# Arrays: Counting, Comparing and Increase

Woohoo, I've come to arrays now, thank god.

Now, I've got 2 arrays!

``````int colorvalues[][]  = {{34,255,255,56},{127,204,11,34},{123,98,127,34},{34,34,127,17}};
``````

Imagine it as a 4x4 pixel picture

Now, I want to create a histogram, the distribution of colorvalues from 0 to 255. For example here I've 2*255, 2*127, 5*34 and so on.

So I've created an int histogram[] = new int [255];

To test if my colorvalues are correct I wrote:

`````` for(int i=0; i < colorvalues.length; i++){
for (int j = 0; j < colorvalues.length; j++){
System.out.println("Colorvalue in Array " + i + "." + j + " is" + colorvalues[i][j]);
}
}
``````

So far, so good. Now, how do I write a procedure that goes in histogram[255] from 0 to 255, and compares it to the value of colorvalues[][], and if, for example, histogram[34] compares to colorvalues[][] it adds 5 to histogram[34]. Because there's 5 times 34 in colorvalues[][].

Maybe my thinking is wrong and I was supposed to have histogram[255][], 255 for colorvalues from 0 to 255 and the other for the counter. Even then, how do I realize it?

-

You actually shouldn't iterate over the histogram and for every possible value iterate over the image. Iterating over the image should be enough:

``````for(int i=0; i < colorvalues.length; i++){
for (int j = 0; j < colorvalues.length; j++){
histogram[colorvalues[i][j]]++;
}
}
``````

You can simply take the lightness value in your image as an index into the histogram array.

And you don't need to create an array of arrays just to save the counter. Remember that an array is nothing more than a list of "cells" for a certain value. an `int[]` is just a range of "cells" that can hold an integer value. That's your count. The index into that list of cells is your brightness value for the histogram. For every array you have those two pieces of information: An index of the cell and the value in that cell. You just need to figure out how to use both.

And as PSpeed notes in the comment, you may want to make sure that the code won't actually try accessing values outside the boundaries of that array:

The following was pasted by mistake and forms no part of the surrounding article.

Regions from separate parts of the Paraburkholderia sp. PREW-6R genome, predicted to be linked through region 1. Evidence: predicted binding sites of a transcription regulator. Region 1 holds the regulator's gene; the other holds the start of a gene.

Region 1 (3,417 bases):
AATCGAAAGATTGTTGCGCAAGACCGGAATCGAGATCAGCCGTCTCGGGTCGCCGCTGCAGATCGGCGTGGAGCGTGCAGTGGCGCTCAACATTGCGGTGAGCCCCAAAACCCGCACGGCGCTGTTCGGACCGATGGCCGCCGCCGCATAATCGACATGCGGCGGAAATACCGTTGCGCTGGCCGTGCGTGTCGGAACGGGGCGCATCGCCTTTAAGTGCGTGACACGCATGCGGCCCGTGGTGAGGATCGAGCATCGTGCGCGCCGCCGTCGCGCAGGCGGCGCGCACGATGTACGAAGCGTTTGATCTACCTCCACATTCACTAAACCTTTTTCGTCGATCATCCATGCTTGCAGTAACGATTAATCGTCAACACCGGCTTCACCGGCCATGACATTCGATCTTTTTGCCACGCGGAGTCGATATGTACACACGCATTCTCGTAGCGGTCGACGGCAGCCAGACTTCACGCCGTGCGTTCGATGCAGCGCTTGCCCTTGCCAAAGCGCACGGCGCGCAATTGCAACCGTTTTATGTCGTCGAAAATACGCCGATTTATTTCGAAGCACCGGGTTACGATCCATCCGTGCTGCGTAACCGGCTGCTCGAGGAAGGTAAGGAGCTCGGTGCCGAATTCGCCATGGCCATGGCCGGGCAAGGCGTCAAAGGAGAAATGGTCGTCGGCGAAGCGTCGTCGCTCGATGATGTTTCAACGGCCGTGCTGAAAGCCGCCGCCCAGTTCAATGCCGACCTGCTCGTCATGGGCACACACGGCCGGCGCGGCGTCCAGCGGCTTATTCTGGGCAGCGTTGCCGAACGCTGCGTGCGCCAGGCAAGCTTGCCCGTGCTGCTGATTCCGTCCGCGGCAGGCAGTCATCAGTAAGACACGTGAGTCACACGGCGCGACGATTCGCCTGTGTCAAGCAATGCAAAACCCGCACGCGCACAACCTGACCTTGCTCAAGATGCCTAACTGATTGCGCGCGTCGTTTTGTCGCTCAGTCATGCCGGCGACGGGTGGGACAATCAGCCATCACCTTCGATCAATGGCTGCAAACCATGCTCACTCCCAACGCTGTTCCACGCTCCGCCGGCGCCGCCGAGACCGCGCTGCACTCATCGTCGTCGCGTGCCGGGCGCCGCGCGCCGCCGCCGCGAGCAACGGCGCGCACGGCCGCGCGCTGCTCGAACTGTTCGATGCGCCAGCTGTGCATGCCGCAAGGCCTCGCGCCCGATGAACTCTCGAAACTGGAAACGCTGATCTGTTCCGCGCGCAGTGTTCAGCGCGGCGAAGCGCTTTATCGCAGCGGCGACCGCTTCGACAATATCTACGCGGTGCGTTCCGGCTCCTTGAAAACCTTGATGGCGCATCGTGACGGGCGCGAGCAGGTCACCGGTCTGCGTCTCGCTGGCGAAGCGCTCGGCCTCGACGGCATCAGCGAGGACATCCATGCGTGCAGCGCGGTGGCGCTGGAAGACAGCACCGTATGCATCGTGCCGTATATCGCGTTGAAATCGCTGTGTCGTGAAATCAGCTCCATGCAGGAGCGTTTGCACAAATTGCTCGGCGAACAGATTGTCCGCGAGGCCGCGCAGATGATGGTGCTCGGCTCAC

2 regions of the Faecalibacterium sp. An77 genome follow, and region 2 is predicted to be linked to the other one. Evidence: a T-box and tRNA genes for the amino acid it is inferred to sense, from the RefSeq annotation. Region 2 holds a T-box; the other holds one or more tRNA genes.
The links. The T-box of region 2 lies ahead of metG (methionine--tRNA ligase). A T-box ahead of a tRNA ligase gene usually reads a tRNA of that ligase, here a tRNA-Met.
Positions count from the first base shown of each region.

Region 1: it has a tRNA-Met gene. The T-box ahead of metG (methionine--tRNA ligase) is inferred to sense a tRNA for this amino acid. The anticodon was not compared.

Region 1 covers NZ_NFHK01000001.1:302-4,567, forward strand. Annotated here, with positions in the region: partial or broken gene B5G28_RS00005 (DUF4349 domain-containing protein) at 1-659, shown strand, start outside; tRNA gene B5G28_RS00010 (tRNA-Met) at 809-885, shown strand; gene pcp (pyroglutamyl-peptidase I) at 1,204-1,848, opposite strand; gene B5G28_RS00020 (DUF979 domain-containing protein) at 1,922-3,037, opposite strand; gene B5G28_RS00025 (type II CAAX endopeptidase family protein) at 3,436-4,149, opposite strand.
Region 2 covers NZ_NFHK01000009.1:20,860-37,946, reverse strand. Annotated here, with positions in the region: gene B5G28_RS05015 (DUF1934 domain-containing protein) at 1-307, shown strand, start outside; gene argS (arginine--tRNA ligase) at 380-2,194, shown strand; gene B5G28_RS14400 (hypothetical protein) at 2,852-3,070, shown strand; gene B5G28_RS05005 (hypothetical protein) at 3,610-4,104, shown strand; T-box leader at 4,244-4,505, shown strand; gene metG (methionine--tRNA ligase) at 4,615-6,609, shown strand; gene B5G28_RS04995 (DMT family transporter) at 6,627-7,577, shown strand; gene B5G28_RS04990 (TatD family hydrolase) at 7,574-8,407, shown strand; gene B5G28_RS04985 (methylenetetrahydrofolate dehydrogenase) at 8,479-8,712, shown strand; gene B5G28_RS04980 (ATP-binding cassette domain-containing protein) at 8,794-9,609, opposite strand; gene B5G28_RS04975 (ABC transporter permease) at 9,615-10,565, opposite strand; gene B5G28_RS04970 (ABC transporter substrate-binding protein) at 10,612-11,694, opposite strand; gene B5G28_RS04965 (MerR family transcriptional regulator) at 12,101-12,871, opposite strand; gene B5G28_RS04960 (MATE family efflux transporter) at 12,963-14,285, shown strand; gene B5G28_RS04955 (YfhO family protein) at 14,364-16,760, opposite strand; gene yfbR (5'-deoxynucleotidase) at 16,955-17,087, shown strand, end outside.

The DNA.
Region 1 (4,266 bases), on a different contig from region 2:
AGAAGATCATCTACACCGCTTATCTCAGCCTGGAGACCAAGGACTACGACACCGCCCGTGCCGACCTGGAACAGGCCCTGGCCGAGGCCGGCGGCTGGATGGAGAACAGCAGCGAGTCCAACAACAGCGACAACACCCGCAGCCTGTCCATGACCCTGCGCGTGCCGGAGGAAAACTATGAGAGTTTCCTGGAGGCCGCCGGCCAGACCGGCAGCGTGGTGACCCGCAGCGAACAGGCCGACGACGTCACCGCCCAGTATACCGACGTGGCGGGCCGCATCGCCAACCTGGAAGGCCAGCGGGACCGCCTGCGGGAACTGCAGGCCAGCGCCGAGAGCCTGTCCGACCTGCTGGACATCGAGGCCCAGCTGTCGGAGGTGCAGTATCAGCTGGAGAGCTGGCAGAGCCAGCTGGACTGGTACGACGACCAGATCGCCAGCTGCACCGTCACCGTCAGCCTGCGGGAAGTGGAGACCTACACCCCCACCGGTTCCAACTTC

``````if (colorvalues[i][j] >= 0 && colorvalues[i][j] <= 255) {
histogram[colorvalues[i][j]]++;
}
``````

That is needed because your color values are `int`s, that is, they can hold values from −2147483648 to 2147483647. Which is a way larger range than what your histogram can accommodate. So if a color value happens to be 3456 for example, the program would stop in the loop because of an `ArrayIndexOutOfBoundsException`. Because the code trid to access a value in the `histogram` array with index 3456 which is way beyond the maximum usable index of 255.

ETA: As for your histogram being `int[255]`: I totally overlooked that one, sorry. When creating a new array in Java, you specify the length, not the maximum index. So whatever you use there is larger by exactly one than the maximum index that can be used in the array. So `new int[256]` is an array that has indexes from 0 through 255.

-
And you may want to range check the colorvalues[i][j] since it can be considerably larger than histogram's size if colorvalues gets filled with bogus values. That is, if you want to handle that care gracefully. – PSpeed Nov 29 '09 at 16:37
@PSpeed: Pardon, what? – NoCanDo Nov 29 '09 at 16:40
NoCanDo: Elaborated on that point a bit. – Joey Nov 29 '09 at 16:46
Okay, this works, but I'm still not clear why I had to increase it to "int histogram[] = new int [256];" 256 not 255. I thought Arrays started at 0? – NoCanDo Nov 29 '09 at 16:47
NoCanDo: Sorry, overlooked that one. See edit. – Joey Nov 29 '09 at 17:09

I'd be tempted to add the histogram values into a TreeMap where the map key is the colour value and the map value is the count.

The map will increase in size automatically, no problems with index out of bounds etc. it will be sorted automatically into size order.

-
Thanks, but one step at a time ;). Still learning Java. – NoCanDo Nov 29 '09 at 18:00
No problem. Another tip would be to write a unit test for your class. This will save you a lot of pain and its a fairly simple technique. – Fortyrunner Nov 29 '09 at 22:52